A five-judge Constitution Bench headed by Chief Justice Ranjan Gogoi had asked the contesting parties to explore the possibility of amicably settling the decades old dispute through mediation, saying it may help in "healing relations".
The Supreme Court on Wednesday will have a crucial hearing on Ram Janambhoomi-Babri Masjid land dispute in Ayodhya to decide whether the politically sensitive case can be adjudicated through mediation. The top court on February 26 had said it would pass an order on March 6 on whether to refer the matter to a court-appointed mediator.
A five-judge Constitution Bench headed by Chief Justice Ranjan Gogoi had asked the contesting parties to explore the possibility of amicably settling the decades old dispute through mediation, saying it may help in “healing relations”.
- Modi government gave loans to 'crony friends', but no debt relief for farmers, alleges Congress
- Shaheen Bagh protest an example of struggle between rights and duties of people: Mukhtar Abbas Naqvi
- Donald Trump India visit: CM Arvind Kejriwal, Manish Sisodia not invited to Melania Trump's Delhi school visit
Even if there is “one per cent chance” of settling the dispute amicably, the parties should go for mediation, the bench, also comprising Justices S A Bobde, D Y Chandrachud, Ashok Bhushan and S A Nazeer, had observed. The suggestion for mediation was mooted by Justice Bobde, during the hearing when both the Hindu and the Muslim sides were sparring over the veracity of documents related to the case which were translated by the Uttar Pradesh government and filed with the apex court registry.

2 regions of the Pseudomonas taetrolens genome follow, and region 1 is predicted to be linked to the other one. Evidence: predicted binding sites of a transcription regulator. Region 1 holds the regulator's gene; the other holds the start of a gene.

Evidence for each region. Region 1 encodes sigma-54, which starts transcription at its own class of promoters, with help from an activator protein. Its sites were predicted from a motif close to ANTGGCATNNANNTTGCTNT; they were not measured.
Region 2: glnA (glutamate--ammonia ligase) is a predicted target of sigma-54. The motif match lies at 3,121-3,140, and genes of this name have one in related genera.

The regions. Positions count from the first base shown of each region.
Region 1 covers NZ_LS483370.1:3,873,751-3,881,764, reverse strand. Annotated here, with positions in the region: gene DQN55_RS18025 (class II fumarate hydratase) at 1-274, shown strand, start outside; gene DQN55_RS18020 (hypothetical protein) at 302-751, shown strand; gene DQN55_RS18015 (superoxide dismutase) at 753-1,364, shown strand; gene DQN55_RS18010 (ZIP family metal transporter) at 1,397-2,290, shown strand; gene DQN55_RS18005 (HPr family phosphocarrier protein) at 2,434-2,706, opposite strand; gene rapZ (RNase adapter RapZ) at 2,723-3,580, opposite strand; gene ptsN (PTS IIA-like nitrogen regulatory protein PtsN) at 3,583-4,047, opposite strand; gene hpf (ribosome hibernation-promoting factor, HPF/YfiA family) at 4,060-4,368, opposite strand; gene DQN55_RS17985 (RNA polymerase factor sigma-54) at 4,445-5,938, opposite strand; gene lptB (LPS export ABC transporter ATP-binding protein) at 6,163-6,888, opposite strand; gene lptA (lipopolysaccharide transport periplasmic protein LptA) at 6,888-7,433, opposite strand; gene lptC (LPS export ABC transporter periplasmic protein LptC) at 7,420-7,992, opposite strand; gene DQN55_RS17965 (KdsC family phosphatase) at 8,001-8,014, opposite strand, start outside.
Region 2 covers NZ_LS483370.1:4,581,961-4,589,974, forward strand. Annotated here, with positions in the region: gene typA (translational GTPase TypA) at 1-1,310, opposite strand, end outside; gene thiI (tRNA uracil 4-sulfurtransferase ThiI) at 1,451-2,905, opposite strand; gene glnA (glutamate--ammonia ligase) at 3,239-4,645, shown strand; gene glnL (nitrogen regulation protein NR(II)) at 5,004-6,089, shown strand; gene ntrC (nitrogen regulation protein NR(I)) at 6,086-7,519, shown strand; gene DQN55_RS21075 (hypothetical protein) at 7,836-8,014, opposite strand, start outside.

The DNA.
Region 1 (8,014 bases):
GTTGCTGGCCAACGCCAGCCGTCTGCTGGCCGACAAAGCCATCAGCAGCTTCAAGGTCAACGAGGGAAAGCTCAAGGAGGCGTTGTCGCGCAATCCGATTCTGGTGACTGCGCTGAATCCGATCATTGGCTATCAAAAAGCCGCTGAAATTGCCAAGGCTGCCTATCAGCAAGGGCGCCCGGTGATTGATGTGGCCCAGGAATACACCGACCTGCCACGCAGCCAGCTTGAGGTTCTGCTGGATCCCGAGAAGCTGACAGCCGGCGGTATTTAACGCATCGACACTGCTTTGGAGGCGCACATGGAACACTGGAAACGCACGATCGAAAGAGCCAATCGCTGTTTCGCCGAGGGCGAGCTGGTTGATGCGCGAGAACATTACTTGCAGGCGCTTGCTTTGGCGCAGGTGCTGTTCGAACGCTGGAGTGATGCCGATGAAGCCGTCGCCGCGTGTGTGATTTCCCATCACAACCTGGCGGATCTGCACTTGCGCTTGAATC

“We are considering it (mediation) very seriously. You all (parties) have used the word that this matter is not adversarial. We would like to give a chance to mediation even if there is one per cent chance,” the bench had said. “We would like to know your (both parties) views on it. We do not want any third party to make a comment to jeopardise the entire process,” the bench had said. While some of the Muslim parties agreed to the court’s suggestion on mediation, some Hindu bodies including the Ram Lalla Virajman opposed it, saying several such attempts have failed in the past.
“Do you seriously think that the entire dispute for so many years is for property? We can only decide property rights but we are considering the possibility of healing relations,” the bench had said. The bench, which posted the main matter for hearing after eight weeks and directed its registry to provide translated copies of documents to the parties within six weeks to check their veracity, said it wanted to explore the possibility of mediation to utilise the time till the next date of hearing.
Fourteen appeals have been filed in the apex court against the 2010 Allahabad High Court judgment, delivered in four civil suits, that the 2.77-acre land in Ayodhya be partitioned equally among the three parties — the Sunni Waqf Board, the Nirmohi Akhara and Ram Lalla.